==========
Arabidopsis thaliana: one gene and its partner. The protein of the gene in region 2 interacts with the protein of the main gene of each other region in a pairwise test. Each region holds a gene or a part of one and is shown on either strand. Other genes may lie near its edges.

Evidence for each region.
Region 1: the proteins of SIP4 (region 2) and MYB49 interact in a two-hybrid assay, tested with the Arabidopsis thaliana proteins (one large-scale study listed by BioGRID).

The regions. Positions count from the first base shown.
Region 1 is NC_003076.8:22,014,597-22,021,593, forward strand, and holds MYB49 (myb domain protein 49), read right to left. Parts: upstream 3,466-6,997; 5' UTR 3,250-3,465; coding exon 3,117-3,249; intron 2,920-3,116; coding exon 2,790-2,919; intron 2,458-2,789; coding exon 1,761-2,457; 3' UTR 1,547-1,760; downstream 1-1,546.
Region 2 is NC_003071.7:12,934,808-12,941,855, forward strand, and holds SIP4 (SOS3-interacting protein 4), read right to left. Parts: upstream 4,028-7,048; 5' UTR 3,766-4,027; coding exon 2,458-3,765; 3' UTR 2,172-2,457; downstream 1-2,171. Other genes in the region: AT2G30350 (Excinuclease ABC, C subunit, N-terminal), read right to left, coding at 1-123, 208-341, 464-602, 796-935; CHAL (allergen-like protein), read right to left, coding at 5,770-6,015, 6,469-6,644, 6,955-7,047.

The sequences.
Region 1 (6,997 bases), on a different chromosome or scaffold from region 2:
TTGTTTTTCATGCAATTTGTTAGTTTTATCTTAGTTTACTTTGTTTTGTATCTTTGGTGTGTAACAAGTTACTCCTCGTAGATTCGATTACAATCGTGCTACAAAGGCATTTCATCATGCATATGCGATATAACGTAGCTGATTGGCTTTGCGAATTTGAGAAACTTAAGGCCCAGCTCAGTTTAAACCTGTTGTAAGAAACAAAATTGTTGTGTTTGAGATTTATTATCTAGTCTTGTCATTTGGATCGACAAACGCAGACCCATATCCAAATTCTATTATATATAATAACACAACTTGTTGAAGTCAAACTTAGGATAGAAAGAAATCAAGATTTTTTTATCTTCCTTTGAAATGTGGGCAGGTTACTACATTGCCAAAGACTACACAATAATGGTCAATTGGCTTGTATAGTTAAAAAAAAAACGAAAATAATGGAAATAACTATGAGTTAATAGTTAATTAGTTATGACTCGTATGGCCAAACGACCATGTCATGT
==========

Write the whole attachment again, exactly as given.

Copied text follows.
Arabidopsis thaliana: one gene and its partner. The protein of the gene in region 2 interacts with the protein of the main gene of each other region in a pairwise test. Each region holds a gene or a part of one and is shown on either strand. Other genes may lie near its edges.

Evidence for each region.
Region 1: the proteins of SIP4 (region 2) and MYB49 interact in a two-hybrid assay, tested with the Arabidopsis thaliana proteins (one large-scale study listed by BioGRID).

The regions. Positions count from the first base shown.
Region 1 is NC_003076.8:22,014,597-22,021,593, forward strand, and holds MYB49 (myb domain protein 49), read right to left. Parts: upstream 3,466-6,997; 5' UTR 3,250-3,465; coding exon 3,117-3,249; intron 2,920-3,116; coding exon 2,790-2,919; intron 2,458-2,789; coding exon 1,761-2,457; 3' UTR 1,547-1,760; downstream 1-1,546.
Region 2 is NC_003071.7:12,934,808-12,941,855, forward strand, and holds SIP4 (SOS3-interacting protein 4), read right to left. Parts: upstream 4,028-7,048; 5' UTR 3,766-4,027; coding exon 2,458-3,765; 3' UTR 2,172-2,457; downstream 1-2,171. Other genes in the region: AT2G30350 (Excinuclease ABC, C subunit, N-terminal), read right to left, coding at 1-123, 208-341, 464-602, 796-935; CHAL (allergen-like protein), read right to left, coding at 5,770-6,015, 6,469-6,644, 6,955-7,047.

The sequences.
Region 1 (6,997 bases), on a different chromosome or scaffold from region 2:
TTGTTTTTCATGCAATTTGTTAGTTTTATCTTAGTTTACTTTGTTTTGTATCTTTGGTGTGTAACAAGTTACTCCTCGTAGATTCGATTACAATCGTGCTACAAAGGCATTTCATCATGCATATGCGATATAACGTAGCTGATTGGCTTTGCGAATTTGAGAAACTTAAGGCCCAGCTCAGTTTAAACCTGTTGTAAGAAACAAAATTGTTGTGTTTGAGATTTATTATCTAGTCTTGTCATTTGGATCGACAAACGCAGACCCATATCCAAATTCTATTATATATAATAACACAACTTGTTGAAGTCAAACTTAGGATAGAAAGAAATCAAGATTTTTTTATCTTCCTTTGAAATGTGGGCAGGTTACTACATTGCCAAAGACTACACAATAATGGTCAATTGGCTTGTATAGTTAAAAAAAAAACGAAAATAATGGAAATAACTATGAGTTAATAGTTAATTAGTTATGACTCGTATGGCCAAACGACCATGTCATGT